Accreditation is an official “approval” given by an independent governing body to a senior living community and/or their staff, showing that they provide senior care to very high standards.
We are thrilled to announce the winner of our Company-wide Father of the Year Mark Overmyer, a resident at Inspired Living Ocoee!!
His daughter Karly’s submission is below. Mark will receive a $1,000 rent credit off of his JULY 2021 rent!
Father of the Year Winner 2021
Inspired Living Ocoee
Submitted by daughter Karly Furtado
I am nominating my father, Mark Overmyer, as Father of the Year, because he is the most kind, giving, and selfless man I know. Growing up, I always looked up to my dad. He was intelligent, determined, strong,
could fix about anything, and most importantly so giving. If anyone ever needed anything or to borrow money, if my dad had it, he would gladly give it even knowing he may never get it back.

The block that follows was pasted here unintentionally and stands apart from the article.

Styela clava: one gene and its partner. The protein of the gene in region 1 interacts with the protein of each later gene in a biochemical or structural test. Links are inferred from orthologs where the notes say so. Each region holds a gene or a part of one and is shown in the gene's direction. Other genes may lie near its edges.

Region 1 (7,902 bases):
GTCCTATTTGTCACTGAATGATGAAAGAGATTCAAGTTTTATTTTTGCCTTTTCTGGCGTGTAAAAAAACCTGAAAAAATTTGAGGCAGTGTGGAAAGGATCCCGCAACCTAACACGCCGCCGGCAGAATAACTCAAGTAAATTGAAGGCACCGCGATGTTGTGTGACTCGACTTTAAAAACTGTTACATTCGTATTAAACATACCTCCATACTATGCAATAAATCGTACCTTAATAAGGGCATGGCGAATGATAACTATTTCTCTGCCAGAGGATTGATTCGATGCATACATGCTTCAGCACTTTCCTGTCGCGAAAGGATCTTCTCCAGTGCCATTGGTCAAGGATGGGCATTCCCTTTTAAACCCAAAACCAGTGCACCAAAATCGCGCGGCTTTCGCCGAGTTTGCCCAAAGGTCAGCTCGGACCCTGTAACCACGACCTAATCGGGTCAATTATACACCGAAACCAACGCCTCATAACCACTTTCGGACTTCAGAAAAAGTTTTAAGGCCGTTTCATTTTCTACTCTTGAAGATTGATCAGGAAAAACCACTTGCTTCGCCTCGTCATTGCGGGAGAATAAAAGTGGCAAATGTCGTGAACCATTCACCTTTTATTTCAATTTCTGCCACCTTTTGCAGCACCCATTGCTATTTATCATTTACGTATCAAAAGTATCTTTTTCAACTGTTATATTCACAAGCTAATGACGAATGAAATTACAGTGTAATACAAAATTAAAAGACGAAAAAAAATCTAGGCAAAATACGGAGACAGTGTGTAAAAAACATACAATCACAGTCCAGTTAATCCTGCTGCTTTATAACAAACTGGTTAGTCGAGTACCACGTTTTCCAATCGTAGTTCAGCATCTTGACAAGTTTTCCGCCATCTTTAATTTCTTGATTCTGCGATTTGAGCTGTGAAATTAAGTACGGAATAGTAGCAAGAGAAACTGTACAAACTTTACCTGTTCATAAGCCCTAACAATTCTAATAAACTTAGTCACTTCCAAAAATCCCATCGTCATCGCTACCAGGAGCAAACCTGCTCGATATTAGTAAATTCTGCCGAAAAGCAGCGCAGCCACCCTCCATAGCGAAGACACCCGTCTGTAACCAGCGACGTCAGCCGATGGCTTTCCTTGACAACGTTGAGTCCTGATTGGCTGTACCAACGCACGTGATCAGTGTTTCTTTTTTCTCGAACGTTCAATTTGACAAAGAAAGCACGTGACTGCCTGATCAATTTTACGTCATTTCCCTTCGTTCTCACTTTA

He grew up on a farm in Indiana, so I know that’s where he learned the value of hard work and fixing things just like his father. I was the youngest and only daughter with two older brothers, Chris and Brandon. My parents risked everything to open up a freight forwarding business, Marcair Inc., a month after I was born in 1988. He had this successful business for over 30 years before it fell victim to Covid-19 in 2020, and we had to close the doors late last year.
He always worked such long hours, but even still my dad always made time for me. I can still remember on the weekends, in the morning when I was about eight years old, he always had to do the “magic stir” on my little cup of cocoa. He and I had many movie nights together. He would stay up late after soccer practice and always found time to help me with my math and science homework, even when he was exhausted from a late day at work. Sure he worked a lot, but he always made time for all of our sporting events, especially all of our soccer games and was our biggest fan, alongside our mother. In high school, my dad was known as the Girl’s Varsity Soccer announcer. Everyone loved his voice, even though occasionally, he would forget that he wasn’t just cheering on his own daughter.